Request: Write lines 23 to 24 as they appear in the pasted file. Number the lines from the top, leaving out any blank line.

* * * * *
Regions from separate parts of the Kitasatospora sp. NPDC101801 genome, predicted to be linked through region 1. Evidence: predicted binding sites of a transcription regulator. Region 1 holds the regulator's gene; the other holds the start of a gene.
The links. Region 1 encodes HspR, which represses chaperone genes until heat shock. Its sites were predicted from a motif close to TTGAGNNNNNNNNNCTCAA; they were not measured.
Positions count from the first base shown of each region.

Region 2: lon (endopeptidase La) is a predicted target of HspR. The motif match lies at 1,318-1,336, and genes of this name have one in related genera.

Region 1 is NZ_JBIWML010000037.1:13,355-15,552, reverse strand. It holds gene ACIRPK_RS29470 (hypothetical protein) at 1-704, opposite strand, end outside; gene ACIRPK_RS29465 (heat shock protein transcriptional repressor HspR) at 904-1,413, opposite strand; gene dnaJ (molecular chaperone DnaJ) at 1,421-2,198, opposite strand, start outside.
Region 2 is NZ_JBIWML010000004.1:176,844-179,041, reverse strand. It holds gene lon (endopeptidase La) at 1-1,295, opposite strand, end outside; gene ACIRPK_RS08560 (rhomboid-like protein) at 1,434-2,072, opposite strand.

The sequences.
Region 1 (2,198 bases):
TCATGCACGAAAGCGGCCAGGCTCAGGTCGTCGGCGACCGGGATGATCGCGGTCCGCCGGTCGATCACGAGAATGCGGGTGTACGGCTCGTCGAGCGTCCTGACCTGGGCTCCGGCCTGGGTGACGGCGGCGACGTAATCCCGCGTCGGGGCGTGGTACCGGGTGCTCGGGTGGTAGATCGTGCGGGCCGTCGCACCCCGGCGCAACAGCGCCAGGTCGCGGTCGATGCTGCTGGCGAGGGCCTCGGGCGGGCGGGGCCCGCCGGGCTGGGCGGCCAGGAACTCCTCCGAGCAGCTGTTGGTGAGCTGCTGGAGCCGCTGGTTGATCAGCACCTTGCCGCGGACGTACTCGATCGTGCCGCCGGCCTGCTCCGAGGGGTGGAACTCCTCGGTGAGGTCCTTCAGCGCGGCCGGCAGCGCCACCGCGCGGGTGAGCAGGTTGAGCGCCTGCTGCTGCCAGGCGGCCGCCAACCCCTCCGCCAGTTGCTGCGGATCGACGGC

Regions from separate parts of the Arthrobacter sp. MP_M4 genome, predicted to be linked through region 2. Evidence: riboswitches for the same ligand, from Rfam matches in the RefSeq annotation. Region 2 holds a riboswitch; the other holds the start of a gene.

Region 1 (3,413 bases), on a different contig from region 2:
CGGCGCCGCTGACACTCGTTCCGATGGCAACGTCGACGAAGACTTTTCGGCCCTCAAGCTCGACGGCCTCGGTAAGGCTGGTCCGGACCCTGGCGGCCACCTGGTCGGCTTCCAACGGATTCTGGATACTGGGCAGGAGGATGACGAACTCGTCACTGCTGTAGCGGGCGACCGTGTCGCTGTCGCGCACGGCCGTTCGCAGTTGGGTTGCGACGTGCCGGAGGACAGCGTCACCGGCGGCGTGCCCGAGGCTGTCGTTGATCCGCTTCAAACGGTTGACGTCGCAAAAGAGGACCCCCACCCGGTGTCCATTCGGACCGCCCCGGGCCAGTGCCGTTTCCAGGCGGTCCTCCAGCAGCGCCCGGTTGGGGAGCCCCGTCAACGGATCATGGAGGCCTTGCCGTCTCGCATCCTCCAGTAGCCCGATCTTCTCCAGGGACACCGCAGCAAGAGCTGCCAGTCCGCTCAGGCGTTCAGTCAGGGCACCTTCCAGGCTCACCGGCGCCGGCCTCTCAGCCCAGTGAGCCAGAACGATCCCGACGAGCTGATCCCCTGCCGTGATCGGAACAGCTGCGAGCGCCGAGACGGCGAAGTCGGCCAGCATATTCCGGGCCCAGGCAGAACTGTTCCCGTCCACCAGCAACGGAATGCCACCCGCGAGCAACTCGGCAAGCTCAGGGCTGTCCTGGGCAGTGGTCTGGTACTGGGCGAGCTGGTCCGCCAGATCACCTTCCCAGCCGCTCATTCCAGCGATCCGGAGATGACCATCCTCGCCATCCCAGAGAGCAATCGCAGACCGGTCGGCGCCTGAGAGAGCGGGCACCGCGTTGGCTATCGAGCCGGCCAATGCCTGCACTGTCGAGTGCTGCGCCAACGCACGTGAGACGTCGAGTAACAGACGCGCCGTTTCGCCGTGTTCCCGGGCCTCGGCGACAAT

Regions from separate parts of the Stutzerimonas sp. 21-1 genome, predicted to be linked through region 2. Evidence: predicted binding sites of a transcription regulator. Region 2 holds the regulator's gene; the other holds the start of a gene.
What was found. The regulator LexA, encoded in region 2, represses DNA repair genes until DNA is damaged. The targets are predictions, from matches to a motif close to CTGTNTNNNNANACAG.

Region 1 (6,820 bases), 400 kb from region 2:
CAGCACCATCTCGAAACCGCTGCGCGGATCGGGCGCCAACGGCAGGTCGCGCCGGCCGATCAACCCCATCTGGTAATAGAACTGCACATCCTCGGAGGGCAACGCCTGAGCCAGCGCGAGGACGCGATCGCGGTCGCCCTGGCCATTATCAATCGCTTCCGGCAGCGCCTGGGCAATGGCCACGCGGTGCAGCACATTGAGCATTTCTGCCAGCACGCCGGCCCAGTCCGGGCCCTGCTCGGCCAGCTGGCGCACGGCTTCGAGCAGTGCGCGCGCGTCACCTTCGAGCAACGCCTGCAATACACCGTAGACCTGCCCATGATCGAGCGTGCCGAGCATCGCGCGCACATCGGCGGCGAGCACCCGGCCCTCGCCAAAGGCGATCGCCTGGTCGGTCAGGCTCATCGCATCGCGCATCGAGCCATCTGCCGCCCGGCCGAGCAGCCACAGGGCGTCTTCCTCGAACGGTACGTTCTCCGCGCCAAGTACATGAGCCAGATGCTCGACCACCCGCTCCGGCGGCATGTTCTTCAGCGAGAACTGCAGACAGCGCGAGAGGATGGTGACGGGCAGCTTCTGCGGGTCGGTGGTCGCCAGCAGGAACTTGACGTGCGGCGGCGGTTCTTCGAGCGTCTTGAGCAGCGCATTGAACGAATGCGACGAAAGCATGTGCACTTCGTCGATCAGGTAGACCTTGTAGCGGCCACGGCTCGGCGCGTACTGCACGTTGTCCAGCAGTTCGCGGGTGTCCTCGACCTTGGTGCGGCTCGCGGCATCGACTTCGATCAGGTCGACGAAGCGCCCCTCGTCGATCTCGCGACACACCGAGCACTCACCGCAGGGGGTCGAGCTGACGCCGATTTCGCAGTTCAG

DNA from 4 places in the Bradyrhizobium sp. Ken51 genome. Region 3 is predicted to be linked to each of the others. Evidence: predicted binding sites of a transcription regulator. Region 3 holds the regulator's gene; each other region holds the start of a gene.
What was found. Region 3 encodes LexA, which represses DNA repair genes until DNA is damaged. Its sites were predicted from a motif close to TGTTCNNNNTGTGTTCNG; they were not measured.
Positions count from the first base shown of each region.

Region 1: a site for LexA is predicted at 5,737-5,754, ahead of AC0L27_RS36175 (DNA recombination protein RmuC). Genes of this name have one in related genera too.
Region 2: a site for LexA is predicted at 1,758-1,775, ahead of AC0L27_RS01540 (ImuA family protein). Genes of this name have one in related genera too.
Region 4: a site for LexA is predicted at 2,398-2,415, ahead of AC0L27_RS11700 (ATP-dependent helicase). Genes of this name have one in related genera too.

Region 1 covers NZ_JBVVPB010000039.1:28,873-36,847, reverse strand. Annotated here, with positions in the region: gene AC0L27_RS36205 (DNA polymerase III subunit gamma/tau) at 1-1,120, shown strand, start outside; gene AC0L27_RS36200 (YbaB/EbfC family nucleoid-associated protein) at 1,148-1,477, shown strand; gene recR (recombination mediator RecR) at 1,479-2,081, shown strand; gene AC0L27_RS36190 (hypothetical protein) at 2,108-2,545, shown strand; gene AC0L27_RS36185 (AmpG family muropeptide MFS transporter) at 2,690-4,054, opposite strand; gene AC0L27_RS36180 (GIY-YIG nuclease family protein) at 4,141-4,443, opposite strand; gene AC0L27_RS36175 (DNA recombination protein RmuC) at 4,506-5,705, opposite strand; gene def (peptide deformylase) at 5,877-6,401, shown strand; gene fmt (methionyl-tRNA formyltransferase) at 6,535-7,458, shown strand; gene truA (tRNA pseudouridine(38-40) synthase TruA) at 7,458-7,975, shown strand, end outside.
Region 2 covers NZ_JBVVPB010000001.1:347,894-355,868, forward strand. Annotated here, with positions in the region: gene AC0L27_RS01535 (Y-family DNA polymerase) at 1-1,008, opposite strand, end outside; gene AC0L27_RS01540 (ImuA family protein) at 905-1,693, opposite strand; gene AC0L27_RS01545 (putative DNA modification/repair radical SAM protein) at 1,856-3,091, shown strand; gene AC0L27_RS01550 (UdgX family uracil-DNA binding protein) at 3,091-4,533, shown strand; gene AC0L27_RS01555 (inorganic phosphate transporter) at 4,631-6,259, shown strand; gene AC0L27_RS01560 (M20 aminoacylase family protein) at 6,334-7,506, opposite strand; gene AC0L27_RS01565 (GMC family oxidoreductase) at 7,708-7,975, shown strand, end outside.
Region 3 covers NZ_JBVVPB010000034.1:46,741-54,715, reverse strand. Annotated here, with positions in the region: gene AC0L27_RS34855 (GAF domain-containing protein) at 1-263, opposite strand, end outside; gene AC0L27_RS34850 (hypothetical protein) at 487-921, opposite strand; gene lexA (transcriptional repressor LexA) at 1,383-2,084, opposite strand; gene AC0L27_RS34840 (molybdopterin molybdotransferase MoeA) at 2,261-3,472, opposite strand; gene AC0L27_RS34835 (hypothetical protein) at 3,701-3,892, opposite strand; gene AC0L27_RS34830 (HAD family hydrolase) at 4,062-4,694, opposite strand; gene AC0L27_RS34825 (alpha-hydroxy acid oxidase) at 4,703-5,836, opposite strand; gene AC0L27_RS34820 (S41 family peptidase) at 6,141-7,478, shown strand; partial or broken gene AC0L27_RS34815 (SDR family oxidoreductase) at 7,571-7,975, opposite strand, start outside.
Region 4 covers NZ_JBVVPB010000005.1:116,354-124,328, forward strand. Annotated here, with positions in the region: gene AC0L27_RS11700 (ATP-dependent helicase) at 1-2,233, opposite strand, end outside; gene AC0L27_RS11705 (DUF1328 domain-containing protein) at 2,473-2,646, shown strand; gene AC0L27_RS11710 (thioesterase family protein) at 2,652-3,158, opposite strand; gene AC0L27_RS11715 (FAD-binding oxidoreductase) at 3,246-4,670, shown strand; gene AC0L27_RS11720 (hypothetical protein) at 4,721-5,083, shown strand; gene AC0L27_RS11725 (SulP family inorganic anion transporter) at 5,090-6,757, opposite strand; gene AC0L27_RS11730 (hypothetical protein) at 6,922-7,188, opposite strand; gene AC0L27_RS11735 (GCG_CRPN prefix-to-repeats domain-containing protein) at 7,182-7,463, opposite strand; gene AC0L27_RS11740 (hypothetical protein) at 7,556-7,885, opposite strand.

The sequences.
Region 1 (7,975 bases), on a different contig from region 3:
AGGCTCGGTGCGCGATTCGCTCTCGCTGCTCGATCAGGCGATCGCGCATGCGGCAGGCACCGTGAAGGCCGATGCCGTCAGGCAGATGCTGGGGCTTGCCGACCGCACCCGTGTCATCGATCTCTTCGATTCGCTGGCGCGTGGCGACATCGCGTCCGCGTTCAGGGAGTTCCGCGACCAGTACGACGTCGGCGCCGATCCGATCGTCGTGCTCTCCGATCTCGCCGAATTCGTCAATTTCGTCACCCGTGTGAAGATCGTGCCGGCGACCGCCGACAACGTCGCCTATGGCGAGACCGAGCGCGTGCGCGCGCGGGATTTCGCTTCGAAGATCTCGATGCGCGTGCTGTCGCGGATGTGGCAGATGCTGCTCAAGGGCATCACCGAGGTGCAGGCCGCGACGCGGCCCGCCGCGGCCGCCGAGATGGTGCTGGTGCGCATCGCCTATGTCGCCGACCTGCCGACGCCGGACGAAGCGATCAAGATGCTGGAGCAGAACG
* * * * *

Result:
Region 1 covers NZ_JBVVPB010000039.1:28,873-36,847, reverse strand. Annotated here, with positions in the region: gene AC0L27_RS36205 (DNA polymerase III subunit gamma/tau) at 1-1,120, shown strand, start outside; gene AC0L27_RS36200 (YbaB/EbfC family nucleoid-associated protein) at 1,148-1,477, shown strand; gene recR (recombination mediator RecR) at 1,479-2,081, shown strand; gene AC0L27_RS36190 (hypothetical protein) at 2,108-2,545, shown strand; gene AC0L27_RS36185 (AmpG family muropeptide MFS transporter) at 2,690-4,054, opposite strand; gene AC0L27_RS36180 (GIY-YIG nuclease family protein) at 4,141-4,443, opposite strand; gene AC0L27_RS36175 (DNA recombination protein RmuC) at 4,506-5,705, opposite strand; gene def (peptide deformylase) at 5,877-6,401, shown strand; gene fmt (methionyl-tRNA formyltransferase) at 6,535-7,458, shown strand; gene truA (tRNA pseudouridine(38-40) synthase TruA) at 7,458-7,975, shown strand, end outside.
Region 2 covers NZ_JBVVPB010000001.1:347,894-355,868, forward strand. Annotated here, with positions in the region: gene AC0L27_RS01535 (Y-family DNA polymerase) at 1-1,008, opposite strand, end outside; gene AC0L27_RS01540 (ImuA family protein) at 905-1,693, opposite strand; gene AC0L27_RS01545 (putative DNA modification/repair radical SAM protein) at 1,856-3,091, shown strand; gene AC0L27_RS01550 (UdgX family uracil-DNA binding protein) at 3,091-4,533, shown strand; gene AC0L27_RS01555 (inorganic phosphate transporter) at 4,631-6,259, shown strand; gene AC0L27_RS01560 (M20 aminoacylase family protein) at 6,334-7,506, opposite strand; gene AC0L27_RS01565 (GMC family oxidoreductase) at 7,708-7,975, shown strand, end outside.